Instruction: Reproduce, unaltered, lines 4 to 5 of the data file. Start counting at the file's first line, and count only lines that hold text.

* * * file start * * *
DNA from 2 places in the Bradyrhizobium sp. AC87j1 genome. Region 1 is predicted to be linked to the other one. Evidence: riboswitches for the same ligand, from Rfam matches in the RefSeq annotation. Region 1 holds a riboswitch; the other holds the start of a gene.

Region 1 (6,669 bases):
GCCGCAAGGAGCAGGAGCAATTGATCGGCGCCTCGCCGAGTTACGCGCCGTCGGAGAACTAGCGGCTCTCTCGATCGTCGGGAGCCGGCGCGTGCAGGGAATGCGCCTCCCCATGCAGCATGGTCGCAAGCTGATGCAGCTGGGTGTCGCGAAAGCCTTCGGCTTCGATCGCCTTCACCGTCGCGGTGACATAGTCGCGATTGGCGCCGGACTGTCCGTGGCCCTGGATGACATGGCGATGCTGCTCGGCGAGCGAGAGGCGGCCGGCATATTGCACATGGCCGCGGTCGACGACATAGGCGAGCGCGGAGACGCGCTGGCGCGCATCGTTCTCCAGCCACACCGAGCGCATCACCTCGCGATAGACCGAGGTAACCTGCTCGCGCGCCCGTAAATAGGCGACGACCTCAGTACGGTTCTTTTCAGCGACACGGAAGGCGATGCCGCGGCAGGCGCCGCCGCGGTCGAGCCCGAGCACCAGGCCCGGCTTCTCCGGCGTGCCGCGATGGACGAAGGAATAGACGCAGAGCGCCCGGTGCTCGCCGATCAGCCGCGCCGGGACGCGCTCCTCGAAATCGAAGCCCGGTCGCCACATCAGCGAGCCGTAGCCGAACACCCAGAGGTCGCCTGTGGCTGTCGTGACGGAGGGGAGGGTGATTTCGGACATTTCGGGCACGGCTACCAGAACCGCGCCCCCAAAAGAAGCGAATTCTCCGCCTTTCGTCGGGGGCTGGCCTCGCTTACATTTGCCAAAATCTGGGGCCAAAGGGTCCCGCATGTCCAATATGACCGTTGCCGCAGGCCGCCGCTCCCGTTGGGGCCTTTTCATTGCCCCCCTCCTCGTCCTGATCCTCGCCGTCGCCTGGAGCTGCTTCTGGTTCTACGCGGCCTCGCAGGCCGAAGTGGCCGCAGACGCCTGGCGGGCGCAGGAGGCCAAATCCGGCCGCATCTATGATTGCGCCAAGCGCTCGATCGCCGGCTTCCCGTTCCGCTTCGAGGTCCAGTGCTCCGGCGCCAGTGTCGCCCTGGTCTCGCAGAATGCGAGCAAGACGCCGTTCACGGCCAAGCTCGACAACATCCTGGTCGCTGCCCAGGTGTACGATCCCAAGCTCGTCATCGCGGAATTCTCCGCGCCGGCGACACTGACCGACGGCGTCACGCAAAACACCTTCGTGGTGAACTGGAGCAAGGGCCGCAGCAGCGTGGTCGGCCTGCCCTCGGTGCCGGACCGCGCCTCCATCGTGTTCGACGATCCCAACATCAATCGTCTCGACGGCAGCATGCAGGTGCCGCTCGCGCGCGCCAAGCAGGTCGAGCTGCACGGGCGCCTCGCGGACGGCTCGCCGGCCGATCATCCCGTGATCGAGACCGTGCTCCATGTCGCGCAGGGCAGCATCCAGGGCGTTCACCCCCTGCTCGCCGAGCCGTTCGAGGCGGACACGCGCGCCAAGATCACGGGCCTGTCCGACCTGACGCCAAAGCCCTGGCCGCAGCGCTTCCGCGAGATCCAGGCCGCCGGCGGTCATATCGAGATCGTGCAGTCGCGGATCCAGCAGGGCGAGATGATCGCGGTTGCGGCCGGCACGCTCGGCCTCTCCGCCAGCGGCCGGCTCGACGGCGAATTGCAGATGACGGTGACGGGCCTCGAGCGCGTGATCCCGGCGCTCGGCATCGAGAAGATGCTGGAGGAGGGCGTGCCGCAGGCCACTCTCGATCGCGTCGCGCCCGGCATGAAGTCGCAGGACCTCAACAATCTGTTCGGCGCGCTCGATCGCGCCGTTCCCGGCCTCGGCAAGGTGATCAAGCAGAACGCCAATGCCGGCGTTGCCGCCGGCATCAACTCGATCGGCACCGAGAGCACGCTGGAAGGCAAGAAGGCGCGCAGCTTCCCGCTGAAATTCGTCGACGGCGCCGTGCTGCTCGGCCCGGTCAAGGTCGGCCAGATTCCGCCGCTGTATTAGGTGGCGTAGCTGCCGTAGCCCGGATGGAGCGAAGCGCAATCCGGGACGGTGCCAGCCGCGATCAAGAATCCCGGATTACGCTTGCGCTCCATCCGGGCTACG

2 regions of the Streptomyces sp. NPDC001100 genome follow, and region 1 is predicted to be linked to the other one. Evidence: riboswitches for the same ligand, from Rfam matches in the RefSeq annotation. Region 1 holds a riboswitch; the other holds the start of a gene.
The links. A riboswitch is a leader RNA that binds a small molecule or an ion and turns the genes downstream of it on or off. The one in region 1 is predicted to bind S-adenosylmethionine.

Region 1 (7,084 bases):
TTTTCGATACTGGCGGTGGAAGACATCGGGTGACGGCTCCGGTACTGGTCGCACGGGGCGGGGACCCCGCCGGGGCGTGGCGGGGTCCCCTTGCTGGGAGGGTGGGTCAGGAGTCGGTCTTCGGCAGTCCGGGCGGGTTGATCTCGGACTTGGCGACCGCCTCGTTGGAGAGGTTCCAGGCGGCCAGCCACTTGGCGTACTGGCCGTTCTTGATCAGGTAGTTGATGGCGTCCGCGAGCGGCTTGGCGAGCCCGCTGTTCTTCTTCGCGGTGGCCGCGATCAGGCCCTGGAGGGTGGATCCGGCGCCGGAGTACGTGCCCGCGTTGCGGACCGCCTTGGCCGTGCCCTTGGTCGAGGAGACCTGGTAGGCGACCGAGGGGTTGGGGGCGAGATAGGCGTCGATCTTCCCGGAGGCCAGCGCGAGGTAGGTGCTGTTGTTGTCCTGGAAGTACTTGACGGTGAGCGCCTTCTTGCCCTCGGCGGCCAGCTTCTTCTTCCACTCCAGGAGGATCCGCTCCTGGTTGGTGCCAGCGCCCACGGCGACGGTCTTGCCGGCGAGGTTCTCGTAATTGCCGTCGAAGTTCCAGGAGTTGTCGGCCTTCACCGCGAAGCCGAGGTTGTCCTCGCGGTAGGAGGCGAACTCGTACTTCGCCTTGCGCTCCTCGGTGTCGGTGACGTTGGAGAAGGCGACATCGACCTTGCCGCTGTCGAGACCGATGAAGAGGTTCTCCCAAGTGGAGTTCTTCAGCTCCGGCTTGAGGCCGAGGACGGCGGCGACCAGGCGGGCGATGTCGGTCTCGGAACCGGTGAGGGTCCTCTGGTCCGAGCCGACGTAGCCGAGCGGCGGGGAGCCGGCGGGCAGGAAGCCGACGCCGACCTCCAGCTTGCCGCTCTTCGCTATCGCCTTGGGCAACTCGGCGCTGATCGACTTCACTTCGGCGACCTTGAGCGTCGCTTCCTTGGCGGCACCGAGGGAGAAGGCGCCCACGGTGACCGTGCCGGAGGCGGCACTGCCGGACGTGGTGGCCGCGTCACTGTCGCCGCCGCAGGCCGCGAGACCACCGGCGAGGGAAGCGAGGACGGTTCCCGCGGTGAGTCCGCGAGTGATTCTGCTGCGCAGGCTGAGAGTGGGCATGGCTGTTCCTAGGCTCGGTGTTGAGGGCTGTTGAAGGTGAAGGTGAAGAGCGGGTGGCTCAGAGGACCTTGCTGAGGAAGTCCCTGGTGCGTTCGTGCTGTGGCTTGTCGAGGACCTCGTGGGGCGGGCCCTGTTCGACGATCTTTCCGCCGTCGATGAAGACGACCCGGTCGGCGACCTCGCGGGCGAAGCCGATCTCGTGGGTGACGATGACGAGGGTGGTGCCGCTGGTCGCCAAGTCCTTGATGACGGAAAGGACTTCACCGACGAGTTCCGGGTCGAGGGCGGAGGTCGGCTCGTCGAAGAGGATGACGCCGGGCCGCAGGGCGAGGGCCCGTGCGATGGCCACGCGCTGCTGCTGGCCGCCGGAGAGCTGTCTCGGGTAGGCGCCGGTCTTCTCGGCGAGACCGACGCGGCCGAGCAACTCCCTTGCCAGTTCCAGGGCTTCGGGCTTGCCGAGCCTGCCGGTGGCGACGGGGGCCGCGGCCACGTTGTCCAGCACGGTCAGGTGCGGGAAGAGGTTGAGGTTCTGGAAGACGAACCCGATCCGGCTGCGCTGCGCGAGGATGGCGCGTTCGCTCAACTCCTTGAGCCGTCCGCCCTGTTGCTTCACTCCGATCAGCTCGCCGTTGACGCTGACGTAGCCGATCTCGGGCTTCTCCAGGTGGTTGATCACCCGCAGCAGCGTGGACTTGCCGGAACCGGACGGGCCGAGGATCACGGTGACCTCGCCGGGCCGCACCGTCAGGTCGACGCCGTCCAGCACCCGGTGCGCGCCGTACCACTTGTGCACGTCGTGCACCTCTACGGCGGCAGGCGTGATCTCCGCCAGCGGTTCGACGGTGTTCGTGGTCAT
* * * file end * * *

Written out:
2 regions of the Streptomyces sp. NPDC001100 genome follow, and region 1 is predicted to be linked to the other one. Evidence: riboswitches for the same ligand, from Rfam matches in the RefSeq annotation. Region 1 holds a riboswitch; the other holds the start of a gene.
The links. A riboswitch is a leader RNA that binds a small molecule or an ion and turns the genes downstream of it on or off. The one in region 1 is predicted to bind S-adenosylmethionine.